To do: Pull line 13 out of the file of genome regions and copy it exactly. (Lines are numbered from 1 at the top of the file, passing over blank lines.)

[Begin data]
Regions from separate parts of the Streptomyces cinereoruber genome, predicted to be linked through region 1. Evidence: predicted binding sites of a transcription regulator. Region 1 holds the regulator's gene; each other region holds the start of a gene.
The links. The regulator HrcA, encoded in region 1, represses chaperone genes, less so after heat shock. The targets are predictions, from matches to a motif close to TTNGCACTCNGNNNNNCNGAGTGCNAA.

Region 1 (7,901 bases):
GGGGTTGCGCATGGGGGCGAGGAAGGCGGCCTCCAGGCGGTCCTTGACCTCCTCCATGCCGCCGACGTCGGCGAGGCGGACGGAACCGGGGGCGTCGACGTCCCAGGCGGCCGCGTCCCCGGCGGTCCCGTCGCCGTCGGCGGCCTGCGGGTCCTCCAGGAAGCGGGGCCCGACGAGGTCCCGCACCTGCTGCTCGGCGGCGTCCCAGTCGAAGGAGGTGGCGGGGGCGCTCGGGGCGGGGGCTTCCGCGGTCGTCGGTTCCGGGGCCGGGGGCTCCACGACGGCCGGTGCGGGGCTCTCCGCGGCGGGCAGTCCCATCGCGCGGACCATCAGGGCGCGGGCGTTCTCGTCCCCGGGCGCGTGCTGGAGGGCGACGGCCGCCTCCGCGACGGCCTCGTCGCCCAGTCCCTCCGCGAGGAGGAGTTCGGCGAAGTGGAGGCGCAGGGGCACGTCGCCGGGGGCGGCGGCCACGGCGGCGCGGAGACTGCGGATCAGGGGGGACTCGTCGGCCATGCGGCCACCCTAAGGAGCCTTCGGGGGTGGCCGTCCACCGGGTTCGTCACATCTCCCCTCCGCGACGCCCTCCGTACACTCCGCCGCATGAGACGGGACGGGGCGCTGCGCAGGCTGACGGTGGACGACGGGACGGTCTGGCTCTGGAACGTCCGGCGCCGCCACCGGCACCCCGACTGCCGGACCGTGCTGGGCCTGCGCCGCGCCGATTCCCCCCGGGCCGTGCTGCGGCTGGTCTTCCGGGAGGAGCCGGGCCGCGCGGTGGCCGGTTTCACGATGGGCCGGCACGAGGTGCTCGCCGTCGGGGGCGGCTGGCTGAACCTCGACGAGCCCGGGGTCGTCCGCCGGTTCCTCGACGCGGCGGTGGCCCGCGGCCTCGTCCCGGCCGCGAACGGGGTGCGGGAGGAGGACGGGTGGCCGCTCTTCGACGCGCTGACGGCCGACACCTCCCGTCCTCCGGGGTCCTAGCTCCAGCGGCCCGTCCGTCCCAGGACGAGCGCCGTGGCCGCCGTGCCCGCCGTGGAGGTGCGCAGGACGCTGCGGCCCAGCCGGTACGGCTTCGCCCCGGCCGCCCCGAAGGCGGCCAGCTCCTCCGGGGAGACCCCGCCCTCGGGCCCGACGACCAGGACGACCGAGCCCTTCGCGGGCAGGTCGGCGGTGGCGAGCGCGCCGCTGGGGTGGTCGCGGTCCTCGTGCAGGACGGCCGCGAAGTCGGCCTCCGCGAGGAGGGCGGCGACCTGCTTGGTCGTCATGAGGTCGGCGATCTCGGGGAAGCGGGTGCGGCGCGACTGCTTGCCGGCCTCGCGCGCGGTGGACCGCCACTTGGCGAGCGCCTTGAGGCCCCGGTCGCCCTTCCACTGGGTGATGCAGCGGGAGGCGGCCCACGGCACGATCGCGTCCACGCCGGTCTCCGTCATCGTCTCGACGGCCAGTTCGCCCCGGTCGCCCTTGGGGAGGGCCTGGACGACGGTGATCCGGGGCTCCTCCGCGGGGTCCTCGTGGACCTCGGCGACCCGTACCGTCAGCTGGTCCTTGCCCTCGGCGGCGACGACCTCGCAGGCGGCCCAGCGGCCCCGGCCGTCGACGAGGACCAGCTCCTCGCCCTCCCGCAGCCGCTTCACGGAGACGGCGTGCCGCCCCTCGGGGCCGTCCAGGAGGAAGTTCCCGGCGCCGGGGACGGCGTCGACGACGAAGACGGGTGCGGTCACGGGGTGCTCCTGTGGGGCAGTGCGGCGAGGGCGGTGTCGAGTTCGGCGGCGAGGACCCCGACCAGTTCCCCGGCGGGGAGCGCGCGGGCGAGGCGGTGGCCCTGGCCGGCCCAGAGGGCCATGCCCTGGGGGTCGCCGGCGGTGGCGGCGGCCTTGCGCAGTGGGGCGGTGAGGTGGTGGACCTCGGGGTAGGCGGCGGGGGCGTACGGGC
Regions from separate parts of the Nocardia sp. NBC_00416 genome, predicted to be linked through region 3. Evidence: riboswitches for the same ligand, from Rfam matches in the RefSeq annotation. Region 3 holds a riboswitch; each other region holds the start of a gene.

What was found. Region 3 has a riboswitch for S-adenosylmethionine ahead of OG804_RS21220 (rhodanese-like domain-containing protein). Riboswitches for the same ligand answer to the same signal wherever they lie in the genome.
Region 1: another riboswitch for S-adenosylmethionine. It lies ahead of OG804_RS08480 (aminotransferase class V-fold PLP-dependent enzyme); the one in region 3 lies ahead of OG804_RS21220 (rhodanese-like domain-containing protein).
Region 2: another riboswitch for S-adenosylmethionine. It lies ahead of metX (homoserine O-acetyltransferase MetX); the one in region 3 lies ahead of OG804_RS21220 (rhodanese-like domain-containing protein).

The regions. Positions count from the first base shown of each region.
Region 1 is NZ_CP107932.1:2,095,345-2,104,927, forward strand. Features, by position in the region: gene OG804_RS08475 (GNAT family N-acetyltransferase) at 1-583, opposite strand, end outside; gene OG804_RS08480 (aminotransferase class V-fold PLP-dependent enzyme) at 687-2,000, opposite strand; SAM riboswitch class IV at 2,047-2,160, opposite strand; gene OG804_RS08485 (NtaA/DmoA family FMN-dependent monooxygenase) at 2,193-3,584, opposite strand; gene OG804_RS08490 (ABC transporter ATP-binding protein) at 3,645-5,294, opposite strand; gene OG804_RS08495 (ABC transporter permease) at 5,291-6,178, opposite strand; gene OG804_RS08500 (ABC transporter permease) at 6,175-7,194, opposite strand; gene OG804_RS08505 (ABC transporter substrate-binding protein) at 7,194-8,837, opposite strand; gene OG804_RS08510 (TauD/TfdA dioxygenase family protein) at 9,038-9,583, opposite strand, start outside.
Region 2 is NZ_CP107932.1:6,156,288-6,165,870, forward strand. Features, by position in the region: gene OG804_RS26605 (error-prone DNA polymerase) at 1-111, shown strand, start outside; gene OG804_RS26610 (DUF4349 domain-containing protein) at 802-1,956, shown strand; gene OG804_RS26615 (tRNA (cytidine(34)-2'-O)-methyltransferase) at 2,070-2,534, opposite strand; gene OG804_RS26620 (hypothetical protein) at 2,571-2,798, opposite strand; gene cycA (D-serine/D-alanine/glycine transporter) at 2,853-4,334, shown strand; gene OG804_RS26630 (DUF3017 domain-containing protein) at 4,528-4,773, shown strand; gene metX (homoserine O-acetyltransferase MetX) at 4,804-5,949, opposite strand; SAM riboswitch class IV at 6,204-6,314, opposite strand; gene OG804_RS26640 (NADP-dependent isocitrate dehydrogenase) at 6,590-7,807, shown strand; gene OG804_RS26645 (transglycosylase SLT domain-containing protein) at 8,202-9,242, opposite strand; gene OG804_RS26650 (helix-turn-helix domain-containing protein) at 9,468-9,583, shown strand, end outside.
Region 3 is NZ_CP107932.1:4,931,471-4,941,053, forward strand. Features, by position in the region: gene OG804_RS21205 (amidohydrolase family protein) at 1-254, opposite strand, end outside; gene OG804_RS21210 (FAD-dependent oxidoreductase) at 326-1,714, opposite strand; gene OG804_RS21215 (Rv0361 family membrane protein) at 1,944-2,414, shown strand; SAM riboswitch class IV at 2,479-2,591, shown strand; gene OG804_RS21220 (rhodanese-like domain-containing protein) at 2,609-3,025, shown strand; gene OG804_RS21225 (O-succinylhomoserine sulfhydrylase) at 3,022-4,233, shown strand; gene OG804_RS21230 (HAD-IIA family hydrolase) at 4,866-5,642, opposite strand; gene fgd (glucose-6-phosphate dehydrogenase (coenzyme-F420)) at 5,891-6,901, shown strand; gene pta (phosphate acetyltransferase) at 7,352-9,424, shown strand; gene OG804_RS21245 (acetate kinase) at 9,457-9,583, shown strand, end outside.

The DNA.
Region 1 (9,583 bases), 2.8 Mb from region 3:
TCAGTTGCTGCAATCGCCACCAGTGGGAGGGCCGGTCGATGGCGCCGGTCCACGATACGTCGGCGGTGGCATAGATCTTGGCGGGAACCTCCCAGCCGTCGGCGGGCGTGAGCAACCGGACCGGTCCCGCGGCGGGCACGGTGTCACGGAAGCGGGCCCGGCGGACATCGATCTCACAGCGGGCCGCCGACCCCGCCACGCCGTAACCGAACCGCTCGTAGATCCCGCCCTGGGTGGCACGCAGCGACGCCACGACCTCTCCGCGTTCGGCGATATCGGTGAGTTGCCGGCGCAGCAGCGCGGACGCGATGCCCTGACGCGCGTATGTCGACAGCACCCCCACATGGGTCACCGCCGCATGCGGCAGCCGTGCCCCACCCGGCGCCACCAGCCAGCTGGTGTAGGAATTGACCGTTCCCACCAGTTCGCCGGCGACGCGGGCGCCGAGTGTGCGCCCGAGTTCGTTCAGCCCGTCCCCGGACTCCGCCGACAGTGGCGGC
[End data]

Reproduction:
The DNA.